On other cashmere items like blankets, sweaters, or shawls, you can use the same stain remover. However, this time, you can use it as intended. Some products may suggest soaking your cashmere garment in the solution before washing, while others may need to be applied and left to soak in before washing.
Just be sure to test the stain remover on a small (and inconspicuous) part of the item before using it on larger stains, since they may have a bleaching effect on colored cashmere.
Once you're sure that the product is safe, you can apply it to the stain, being sure to follow the manufacturer's instructions carefully.
After rinsing out the solution (if necessary), it's time to move on to the washing stage.
Getting rid of cashmere clothing stains takes time and a whole lot of patience! There are still a few steps left in the stain removal process, of which the washing step is perhaps the most important.
One of the best tips to keep in mind is to hand wash your cashmere rather than tossing your item into the washing machine. When you're washing cashmere by hand, you've got full control over how the garment is treated and you can ensure that the integrity of the wool fibers stays intact.
Another crucial thing to remember is to always use cold water to wash cashmere. Hot or warm water can damage the fibers or cause shrinkage, which is the last thing you want.
To remove stains from cashmere by hand washing your items, you can follow these easy steps for a stress-free process:
- Fill a sink with cold water and add a high-quality cashmere wash (we highly recommend the Wool & Cashmere Shampoo).
- Place your cashmere garment into the water and ensure it's fully submerged.
- Use your hands to move the water around until the shampoo starts to create suds. This will cover the entire garment or item with the shampoo, which will make it more effective.
- If necessary, gently massage the shampoo into the stain to help loosen it. Be careful with this step, though, and avoid rubbing the fabric together or using other tools to scrub it. Rather, use your fingers to rub over the stain.
- To help you feel absolutely certain that the stain is gone, you can leave your cashmere item to soak in the soapy water. You may want to set a timer for this step since you don't want to leave it soaking for too long. Around 30 minutes or less should do the trick.
- Remove the item from the water and run cold water through it to rinse out all of the shampoo. Keep running the water through until there isn't any soap left.
- One thing you don't want to do is wring out cashmere. Instead, place the item on a flat surface and press out any excess water.
To keep the shape of your cashmere, you can lay it on a flat surface with a towel beneath it or onto a drying rack. Either way, it should be flat and shouldn't hang down anywhere. The weight of the water in the fabric can cause stretching, which is why it needs to stay level.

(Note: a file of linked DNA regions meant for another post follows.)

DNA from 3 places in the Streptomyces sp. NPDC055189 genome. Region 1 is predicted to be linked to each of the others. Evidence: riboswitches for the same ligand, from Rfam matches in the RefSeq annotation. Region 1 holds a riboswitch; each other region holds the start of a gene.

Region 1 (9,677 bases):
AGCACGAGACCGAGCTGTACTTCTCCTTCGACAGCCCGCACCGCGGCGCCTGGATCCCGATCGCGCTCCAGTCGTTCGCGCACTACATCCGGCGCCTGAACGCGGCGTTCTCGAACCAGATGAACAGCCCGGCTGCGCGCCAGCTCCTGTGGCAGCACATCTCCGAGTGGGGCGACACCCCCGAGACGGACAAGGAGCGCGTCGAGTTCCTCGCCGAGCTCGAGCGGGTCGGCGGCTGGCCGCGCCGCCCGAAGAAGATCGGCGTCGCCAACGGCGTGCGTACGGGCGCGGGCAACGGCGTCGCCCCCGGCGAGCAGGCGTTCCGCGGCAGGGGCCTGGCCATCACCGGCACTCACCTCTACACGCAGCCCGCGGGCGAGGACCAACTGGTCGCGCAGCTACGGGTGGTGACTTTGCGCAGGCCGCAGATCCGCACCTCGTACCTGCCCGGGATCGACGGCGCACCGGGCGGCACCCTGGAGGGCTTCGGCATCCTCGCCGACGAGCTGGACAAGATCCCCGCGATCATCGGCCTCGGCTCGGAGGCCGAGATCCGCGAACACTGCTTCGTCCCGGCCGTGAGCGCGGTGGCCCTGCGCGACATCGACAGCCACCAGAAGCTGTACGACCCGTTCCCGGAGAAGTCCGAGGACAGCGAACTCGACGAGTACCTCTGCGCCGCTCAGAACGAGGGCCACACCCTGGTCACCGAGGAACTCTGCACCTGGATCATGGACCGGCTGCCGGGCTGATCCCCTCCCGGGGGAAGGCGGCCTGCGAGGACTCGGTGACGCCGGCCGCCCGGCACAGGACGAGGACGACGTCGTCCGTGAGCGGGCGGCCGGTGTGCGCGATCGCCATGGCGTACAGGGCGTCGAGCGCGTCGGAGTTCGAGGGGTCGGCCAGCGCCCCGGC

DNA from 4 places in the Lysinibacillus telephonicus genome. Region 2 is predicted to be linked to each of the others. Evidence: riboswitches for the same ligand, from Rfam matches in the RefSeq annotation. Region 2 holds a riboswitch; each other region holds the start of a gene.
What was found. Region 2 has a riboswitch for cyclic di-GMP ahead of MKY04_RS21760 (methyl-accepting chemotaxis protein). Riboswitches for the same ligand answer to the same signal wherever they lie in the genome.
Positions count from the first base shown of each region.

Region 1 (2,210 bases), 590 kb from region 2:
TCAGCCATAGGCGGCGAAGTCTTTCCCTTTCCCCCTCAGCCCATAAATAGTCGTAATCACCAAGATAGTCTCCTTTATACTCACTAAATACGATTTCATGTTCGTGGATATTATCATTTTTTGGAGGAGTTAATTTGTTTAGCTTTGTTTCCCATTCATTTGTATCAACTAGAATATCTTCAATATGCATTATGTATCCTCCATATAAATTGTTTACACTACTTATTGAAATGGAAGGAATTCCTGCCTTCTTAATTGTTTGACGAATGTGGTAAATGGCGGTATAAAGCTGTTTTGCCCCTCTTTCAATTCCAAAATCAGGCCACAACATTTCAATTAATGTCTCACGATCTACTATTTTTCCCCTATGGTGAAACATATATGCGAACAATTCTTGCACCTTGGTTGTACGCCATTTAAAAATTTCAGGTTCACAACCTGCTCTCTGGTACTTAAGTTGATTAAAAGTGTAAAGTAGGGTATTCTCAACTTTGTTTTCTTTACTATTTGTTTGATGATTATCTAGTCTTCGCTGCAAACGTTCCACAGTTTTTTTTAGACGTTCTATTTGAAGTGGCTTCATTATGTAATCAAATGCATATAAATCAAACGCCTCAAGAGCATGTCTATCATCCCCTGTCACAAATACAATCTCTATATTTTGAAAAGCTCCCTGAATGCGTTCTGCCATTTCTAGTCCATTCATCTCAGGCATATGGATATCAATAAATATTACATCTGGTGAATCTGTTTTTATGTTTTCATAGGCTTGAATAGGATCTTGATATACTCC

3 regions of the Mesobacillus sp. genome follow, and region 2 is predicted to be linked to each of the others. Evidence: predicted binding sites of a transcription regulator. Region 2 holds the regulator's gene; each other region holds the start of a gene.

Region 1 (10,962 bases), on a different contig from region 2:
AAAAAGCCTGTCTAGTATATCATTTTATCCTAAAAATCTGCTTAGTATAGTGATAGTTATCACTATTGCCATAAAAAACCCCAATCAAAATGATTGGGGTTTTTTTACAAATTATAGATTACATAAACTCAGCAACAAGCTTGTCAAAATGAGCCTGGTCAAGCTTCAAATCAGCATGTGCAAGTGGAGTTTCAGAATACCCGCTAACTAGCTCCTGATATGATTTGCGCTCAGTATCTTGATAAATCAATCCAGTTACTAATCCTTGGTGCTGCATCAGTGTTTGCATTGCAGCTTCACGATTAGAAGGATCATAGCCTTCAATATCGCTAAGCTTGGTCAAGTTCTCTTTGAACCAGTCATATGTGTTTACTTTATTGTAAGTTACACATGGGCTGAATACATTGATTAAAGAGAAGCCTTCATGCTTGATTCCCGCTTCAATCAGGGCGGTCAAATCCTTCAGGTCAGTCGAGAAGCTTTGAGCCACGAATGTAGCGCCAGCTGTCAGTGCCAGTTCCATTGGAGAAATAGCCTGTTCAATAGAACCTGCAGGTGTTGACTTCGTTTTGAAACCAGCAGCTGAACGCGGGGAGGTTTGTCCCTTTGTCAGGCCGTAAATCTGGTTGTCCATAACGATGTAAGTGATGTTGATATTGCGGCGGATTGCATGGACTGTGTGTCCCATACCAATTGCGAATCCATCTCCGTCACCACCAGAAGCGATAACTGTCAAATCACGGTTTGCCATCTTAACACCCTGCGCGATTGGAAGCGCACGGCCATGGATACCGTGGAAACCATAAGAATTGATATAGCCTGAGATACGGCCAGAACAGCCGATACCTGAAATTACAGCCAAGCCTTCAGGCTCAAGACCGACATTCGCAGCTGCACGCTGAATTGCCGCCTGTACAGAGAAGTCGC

If there is still a lot of excess water in the fabric, you can place another towel on top of the item and roll it up. Then, press down gently to squeeze the water out and return it to its original position, keeping it leveled.
Top tip: Don't leave your item to dry in direct sunlight, since this can cause sun bleaching and other damage to the fibers. Rather, lay it flat in a room with good natural airflow and leave it in place until it is completely dry.
Forget what you've read about storing delicate fabrics! Plastic bags and storage bins aren't always the best option for your clothing, especially when it comes to cashmere.
Storing cashmere items actually couldn't be easier. All you need to do is ensure that it is clean and dry before you pack it away. Otherwise, you can attract pests like bugs that can damage the fabric.
For jackets and other structured items, you'll want to hang these items on a sturdy wooden hanger. Other items can be folded neatly (after they have been steamed to remove wrinkles or creases) and packed away into your wardrobe.
How to Treat Stubborn Stains on Cashmere?
Sometimes, no matter how hard you try, there are some stains that just won't budge. Although this can be frustrating (and cause a lot of panic), you don't need to give up on your cashmere item just yet. There are still two more solutions that you can try.
The first solution is to repeat the stain-removal process. Some stubborn stains may take two or three treatments or washes to completely rid them of any lingering dirt or pigments. You'll also want to leave the garments to dry completely since there are certain stains that will lighten once the items dry.
If this still doesn't work, it may be time to take your items to the dry cleaners. Professional dry cleaners may have better luck at removing stains with specialized treatments and equipment.
Although having a stain on your gorgeous cashmere items can leave you feeling worried, knowing how to treat these stains can help put your mind at ease.
With these expert tips and a high-quality cashmere wash that is specially formulated for gentle fabrics, you can easily remove stains from your cashmere sweater. It will be as if it never happened!
Is it safe to use bleach on cashmere to remove stains?
Bleach should never be used on cashmere items. This chemical is too harsh for such a delicate fabric and can cause lasting damage to your items. Instead, you'll want to use products that are designed for treating cashmere.
How should I handle piling while removing stains from cashmere?
If you've accidentally rubbed your cashmere item a little too much during the washing process, it may cause piling. However, this can easily be remedied with a fabric shaver or cashmere comb.